But who qualifies to call themselves an industrial hygienist? This past August I was asked if I knew a particular IH "mold expert." The caller said there was "something odd" about the industrial hygienist who worked for a building contractor embroiled in a toxic mold controversy at a public school in Michigan. The caller (a veteran safety professional) said, "Although the person referred to himself as an industrial hygienist, he didn't seem to know common IH terminology."

I never heard of the person and he did not show up on the member roster for AIHA. But that did not surprise me. While conducting research for this article, I came across a recent publication that quoted a person who was identified as an industrial hygienist, "that used to do lead and radon testing." "But there was no demand for that work," he said. Now he gets "$150 an hour for mold inspections."

Eager to pass along his advice for wealth and fame to you, I looked up his name in the AIHA member roster so I could give him a call. No luck. And his name didn't show up on rosters of other professional organizations that I am familiar with. The problem is, with rare exceptions, anyone can call himself or herself an industrial hygienist and become a mold inspection expert.

I suspect many folks calling themselves IHs are coming out of the growing private home inspection and duct cleaning market. They've found that there is "gold in that mold" and if they can get more business by calling themselves an industrial hygienist and use scotch tape or a $99 test kit to inspect for mold, "hooray for the free enterprise system!"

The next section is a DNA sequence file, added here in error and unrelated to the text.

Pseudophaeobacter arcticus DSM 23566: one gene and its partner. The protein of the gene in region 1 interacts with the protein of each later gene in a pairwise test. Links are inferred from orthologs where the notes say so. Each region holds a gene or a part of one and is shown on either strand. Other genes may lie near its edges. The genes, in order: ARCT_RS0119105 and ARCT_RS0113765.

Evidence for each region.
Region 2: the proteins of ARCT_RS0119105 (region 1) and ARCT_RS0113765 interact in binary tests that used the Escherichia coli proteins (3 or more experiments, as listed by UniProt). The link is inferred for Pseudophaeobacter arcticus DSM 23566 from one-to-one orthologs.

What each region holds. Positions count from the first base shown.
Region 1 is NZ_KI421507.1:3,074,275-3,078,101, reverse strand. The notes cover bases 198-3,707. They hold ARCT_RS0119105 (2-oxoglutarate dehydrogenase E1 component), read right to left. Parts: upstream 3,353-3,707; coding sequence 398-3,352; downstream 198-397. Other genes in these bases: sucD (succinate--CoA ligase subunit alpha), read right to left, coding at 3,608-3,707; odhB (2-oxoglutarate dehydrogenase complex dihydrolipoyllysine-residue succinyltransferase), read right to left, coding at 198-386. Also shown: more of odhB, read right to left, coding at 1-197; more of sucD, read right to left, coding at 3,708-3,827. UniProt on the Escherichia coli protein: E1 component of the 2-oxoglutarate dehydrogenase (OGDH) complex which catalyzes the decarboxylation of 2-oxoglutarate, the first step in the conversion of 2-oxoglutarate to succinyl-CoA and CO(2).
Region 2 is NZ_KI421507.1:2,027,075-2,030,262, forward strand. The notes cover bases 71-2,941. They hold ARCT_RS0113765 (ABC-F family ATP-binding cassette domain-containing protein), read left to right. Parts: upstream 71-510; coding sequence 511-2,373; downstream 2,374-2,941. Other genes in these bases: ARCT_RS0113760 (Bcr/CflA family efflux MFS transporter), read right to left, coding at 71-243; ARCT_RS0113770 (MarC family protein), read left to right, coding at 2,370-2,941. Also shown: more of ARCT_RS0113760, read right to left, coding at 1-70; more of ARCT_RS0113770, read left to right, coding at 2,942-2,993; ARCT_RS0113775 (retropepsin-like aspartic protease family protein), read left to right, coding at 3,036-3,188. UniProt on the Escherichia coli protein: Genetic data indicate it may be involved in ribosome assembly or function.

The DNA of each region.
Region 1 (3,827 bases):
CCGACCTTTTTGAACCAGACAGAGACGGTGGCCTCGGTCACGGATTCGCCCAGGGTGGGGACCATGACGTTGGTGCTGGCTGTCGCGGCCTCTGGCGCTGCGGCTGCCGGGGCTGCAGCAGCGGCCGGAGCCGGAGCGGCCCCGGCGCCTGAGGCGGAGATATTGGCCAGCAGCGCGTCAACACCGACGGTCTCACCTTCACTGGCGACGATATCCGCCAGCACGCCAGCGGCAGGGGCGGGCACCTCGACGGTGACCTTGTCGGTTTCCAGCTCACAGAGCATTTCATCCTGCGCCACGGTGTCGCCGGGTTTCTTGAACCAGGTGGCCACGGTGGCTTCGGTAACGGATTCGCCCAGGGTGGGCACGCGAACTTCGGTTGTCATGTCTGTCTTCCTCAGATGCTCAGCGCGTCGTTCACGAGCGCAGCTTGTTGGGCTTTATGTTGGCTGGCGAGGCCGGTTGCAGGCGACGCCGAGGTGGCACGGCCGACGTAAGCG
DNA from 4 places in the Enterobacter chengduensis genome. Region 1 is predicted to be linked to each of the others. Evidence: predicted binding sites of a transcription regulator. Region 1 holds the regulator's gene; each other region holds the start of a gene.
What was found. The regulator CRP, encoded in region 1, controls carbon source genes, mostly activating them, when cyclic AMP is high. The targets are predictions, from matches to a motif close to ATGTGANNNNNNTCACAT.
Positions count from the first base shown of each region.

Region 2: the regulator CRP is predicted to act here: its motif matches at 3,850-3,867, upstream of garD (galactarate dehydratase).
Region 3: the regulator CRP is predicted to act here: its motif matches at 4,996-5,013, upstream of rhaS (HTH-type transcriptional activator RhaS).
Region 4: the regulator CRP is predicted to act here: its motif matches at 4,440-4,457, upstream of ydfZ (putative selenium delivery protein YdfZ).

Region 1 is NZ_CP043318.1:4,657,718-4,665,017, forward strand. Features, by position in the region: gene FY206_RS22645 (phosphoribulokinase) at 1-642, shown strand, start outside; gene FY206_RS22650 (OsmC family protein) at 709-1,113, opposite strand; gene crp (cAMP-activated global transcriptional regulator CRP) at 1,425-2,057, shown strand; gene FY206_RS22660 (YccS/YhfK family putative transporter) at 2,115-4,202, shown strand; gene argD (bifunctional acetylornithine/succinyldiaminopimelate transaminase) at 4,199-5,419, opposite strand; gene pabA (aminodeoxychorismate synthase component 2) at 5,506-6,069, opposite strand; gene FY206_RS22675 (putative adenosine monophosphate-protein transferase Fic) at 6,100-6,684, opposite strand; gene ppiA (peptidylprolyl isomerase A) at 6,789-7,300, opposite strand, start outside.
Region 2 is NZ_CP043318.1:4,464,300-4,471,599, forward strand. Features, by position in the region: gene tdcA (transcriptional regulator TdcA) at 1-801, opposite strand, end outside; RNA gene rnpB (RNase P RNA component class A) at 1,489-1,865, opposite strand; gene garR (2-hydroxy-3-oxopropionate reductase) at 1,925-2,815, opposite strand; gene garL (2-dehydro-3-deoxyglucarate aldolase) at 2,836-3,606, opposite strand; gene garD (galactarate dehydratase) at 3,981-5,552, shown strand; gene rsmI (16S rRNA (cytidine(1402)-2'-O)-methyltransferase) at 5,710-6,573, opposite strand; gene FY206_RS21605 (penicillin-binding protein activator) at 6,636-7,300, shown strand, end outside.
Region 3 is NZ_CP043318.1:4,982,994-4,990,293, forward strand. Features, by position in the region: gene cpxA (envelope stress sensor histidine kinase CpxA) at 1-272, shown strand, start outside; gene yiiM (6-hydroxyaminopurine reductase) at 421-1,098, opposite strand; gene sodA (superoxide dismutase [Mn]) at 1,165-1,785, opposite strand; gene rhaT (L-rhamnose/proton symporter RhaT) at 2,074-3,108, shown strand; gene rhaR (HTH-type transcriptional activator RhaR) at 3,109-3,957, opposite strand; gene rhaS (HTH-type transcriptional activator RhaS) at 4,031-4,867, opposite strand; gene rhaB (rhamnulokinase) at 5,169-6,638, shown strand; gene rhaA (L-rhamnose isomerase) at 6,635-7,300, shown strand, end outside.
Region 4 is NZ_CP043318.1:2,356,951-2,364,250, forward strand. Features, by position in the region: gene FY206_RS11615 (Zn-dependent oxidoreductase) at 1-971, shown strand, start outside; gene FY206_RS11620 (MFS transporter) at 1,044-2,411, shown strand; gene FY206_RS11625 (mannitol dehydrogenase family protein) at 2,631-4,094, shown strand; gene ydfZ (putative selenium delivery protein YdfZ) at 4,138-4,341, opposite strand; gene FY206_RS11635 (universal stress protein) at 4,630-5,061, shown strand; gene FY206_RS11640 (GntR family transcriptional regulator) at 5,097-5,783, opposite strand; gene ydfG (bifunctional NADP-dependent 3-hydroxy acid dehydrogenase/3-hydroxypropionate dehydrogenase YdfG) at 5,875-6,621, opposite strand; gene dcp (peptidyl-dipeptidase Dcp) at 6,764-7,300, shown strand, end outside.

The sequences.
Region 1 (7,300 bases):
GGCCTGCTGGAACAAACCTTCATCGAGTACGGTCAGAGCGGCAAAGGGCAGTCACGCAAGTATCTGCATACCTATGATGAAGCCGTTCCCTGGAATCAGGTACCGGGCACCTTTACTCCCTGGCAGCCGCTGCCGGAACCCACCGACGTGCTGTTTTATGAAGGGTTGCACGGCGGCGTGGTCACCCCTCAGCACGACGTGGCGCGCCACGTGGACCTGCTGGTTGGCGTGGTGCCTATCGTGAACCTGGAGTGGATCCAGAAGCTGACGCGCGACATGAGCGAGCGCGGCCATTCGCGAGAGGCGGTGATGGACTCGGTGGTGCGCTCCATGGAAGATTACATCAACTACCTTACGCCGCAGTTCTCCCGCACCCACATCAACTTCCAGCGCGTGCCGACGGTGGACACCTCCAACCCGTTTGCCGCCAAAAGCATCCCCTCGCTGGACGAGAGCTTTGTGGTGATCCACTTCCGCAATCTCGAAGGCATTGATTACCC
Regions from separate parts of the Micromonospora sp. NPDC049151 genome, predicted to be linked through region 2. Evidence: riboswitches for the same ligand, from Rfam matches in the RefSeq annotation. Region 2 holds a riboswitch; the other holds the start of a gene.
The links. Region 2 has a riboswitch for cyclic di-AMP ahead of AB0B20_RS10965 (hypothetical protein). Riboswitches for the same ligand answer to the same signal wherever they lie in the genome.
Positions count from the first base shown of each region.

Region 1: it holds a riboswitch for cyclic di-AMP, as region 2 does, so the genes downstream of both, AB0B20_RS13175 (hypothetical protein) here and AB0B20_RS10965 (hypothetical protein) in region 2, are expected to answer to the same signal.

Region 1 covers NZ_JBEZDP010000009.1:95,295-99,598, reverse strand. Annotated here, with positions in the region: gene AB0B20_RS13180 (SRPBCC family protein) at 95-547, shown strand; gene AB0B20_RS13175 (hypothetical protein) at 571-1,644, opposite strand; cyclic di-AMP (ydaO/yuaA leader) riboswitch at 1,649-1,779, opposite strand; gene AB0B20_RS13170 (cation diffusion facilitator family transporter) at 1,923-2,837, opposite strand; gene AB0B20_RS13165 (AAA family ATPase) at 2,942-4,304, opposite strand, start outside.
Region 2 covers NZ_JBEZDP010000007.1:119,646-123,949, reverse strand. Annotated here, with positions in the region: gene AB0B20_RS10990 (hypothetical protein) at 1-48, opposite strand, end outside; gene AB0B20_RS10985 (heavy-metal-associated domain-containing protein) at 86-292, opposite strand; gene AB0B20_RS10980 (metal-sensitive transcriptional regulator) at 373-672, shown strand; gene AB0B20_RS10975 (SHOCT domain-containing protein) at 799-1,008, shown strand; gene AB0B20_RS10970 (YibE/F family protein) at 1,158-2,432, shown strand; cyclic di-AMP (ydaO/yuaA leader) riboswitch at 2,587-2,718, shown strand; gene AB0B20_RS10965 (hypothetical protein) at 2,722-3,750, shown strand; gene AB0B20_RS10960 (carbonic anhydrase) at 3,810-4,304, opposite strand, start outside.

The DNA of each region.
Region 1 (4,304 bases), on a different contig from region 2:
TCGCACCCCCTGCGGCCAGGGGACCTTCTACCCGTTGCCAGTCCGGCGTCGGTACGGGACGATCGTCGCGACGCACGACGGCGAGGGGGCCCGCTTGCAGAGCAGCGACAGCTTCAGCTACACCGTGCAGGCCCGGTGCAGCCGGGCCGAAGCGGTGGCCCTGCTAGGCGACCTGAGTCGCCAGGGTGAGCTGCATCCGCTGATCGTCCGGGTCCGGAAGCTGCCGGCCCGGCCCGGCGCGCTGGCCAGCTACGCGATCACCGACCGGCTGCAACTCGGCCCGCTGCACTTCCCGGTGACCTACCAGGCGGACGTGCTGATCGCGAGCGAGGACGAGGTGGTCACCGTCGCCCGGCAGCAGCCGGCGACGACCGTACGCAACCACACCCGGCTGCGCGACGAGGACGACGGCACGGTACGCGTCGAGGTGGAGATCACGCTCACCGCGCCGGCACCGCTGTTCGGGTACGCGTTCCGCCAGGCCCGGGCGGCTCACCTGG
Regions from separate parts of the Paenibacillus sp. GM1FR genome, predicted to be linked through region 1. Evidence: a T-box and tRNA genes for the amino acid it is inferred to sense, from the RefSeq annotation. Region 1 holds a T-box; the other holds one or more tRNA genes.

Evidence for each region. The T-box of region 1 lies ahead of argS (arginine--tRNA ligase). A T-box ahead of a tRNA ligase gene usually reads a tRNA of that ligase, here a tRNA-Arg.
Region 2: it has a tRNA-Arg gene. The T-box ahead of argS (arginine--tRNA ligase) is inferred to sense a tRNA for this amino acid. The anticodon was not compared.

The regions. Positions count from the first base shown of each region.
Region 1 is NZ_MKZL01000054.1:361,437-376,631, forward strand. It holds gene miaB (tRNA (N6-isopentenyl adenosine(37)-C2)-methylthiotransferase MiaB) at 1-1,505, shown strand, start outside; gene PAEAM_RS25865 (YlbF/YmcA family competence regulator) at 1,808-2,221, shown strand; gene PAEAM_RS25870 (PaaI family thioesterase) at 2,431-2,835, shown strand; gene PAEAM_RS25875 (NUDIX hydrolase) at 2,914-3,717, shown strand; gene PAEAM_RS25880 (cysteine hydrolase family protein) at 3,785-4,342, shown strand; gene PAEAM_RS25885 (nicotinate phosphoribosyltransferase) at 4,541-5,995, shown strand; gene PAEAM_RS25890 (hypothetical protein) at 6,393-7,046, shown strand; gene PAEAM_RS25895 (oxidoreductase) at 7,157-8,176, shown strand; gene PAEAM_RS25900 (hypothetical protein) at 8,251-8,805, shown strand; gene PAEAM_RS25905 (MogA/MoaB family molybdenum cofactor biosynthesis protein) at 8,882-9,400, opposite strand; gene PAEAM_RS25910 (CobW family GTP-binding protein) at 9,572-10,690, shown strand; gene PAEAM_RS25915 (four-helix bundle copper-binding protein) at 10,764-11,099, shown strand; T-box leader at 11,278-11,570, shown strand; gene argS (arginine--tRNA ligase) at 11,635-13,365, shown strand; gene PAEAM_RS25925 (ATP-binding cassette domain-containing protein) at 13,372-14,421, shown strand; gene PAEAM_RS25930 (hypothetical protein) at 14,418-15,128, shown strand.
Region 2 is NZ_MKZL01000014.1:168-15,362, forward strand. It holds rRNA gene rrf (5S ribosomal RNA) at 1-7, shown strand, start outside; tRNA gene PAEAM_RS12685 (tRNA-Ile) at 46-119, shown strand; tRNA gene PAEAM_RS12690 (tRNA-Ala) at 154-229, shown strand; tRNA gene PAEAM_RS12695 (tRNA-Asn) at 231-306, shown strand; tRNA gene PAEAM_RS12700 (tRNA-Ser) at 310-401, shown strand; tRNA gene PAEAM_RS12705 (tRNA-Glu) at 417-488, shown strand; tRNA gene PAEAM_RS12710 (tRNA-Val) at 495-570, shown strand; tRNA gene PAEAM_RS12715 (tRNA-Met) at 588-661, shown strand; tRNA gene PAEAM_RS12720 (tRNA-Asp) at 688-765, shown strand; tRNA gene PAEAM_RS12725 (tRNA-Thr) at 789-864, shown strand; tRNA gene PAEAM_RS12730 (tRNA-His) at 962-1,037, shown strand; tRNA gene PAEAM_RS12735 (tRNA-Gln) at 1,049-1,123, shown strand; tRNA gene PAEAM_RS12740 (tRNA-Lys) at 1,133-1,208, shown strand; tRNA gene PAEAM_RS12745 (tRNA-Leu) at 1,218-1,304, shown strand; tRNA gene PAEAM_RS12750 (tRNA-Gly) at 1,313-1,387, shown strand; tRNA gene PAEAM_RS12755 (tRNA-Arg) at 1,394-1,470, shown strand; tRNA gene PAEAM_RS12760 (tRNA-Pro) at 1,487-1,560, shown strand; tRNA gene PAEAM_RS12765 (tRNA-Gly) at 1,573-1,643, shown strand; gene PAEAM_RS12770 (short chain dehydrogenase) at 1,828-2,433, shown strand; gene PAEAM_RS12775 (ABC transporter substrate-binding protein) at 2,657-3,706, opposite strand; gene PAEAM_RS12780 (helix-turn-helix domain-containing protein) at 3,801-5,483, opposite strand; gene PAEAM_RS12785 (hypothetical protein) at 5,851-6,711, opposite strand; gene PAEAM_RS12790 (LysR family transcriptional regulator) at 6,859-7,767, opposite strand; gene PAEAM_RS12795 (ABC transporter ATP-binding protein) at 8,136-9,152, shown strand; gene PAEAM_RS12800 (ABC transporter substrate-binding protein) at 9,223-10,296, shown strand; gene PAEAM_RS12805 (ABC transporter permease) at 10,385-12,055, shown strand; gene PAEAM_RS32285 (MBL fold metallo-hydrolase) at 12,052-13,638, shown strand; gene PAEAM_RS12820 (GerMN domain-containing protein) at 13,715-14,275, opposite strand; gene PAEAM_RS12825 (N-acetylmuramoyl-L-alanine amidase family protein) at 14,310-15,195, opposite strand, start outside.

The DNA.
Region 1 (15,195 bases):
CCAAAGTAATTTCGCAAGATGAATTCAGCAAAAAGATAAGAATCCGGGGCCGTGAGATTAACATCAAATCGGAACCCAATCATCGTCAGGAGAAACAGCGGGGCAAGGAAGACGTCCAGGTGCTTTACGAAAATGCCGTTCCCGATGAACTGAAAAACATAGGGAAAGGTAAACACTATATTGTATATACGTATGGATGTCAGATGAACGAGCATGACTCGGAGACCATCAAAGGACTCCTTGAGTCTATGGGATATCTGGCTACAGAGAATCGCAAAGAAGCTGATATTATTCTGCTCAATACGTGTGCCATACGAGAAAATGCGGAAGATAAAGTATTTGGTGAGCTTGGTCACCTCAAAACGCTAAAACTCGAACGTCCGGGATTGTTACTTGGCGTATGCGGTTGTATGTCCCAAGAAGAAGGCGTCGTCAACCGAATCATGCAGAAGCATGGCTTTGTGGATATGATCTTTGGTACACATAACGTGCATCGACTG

Many other people, too, are cashing in on the growing health concerns with toxic mold. Lawyers are having a field day. So are remediation contractors. And on the other side of the scale, insurance companies and others liable for loss are scrambling to defend themselves and limit exposure. There's high activity on this issue that should remain for quite some time. Maybe all this mold remediation work will kick-start the sluggish economy?


So what can I say in the remaining space that will help you? Two thoughts: prevention and caveat emptor.

1) Learn more about toxic mold. Then inspect your workplace and eliminate breeding grounds (usually wet porous materials). Use aggressive remediation if warranted. Be prepared to explain toxic mold in plain English to employees and others. Stay on top of the issue. Diffuse any hysteria before it begins. Truly, "an ounce of prevention is worth a pound of cure."

2) Caveat emptor or "let the buyer beware." I recently screwed up on this point. When a longtime client experienced an indoor air quality problem - which I was unavailable to help with - I provided strict guidance: "Make sure you use a certified industrial hygienist on this project."

Dumb me. They followed my direction and a local CIH burned them. The CIH played up the issue of toxic mold and microbes. Sampled just about everything. Issued a report incomprehensible to a layperson. And management felt it had no choice but to follow the CIH's recommendation and have the building "decontaminated." The cost? Over $50,000 and, in my opinion, the risk wasn't there. I am still embarrassed and apologizing for that mistake.

I will never recommend "any" CIH ever again. Just as "any" MD cannot diagnose or cure all ills, neither can a CIH address all indoor air quality concerns. Particularly, if you are looking for someone to help address toxic mold issues, CHECK WITH THEIR PAST CLIENTS! If references to past clients cannot be provided or past clients were not fully satisfied, keep looking until you find a qualified and experienced person.